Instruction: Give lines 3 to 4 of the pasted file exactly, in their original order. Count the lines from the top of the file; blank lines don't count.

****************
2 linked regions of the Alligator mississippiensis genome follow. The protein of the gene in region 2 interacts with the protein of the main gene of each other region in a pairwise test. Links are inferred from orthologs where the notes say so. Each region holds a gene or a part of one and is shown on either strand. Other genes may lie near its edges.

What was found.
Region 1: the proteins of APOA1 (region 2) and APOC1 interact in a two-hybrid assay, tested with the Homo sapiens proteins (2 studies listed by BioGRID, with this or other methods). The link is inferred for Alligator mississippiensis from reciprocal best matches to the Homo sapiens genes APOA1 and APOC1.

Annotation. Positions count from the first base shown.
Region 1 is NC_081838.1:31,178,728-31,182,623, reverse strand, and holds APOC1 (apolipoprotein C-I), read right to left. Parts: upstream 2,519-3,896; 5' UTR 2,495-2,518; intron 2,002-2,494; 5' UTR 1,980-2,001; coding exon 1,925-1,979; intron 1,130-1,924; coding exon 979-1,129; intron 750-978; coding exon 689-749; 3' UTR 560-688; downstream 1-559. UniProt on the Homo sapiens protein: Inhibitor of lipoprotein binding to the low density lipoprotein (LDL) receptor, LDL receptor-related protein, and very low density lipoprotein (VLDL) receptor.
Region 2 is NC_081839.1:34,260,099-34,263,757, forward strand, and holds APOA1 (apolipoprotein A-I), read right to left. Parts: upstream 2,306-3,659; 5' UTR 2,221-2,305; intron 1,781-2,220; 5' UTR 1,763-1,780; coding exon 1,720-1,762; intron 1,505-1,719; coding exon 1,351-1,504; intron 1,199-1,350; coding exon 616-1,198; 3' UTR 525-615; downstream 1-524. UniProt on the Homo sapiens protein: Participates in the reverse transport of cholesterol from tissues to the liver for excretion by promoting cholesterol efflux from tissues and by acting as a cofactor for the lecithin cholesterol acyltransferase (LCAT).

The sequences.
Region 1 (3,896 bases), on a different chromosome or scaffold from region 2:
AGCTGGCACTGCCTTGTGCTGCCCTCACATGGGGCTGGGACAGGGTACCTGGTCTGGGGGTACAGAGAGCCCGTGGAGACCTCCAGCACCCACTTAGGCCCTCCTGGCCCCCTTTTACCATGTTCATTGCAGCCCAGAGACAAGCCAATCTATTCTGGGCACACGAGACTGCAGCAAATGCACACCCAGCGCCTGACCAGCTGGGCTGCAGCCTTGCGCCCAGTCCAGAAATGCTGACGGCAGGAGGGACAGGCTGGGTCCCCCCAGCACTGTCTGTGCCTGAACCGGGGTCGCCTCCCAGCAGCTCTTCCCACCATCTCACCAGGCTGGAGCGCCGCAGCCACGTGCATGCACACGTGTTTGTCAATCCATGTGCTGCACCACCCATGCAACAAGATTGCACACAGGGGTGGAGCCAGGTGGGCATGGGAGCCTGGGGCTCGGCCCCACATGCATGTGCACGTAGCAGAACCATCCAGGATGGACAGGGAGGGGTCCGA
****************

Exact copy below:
Region 1: the proteins of APOA1 (region 2) and APOC1 interact in a two-hybrid assay, tested with the Homo sapiens proteins (2 studies listed by BioGRID, with this or other methods). The link is inferred for Alligator mississippiensis from reciprocal best matches to the Homo sapiens genes APOA1 and APOC1.

Annotation. Positions count from the first base shown.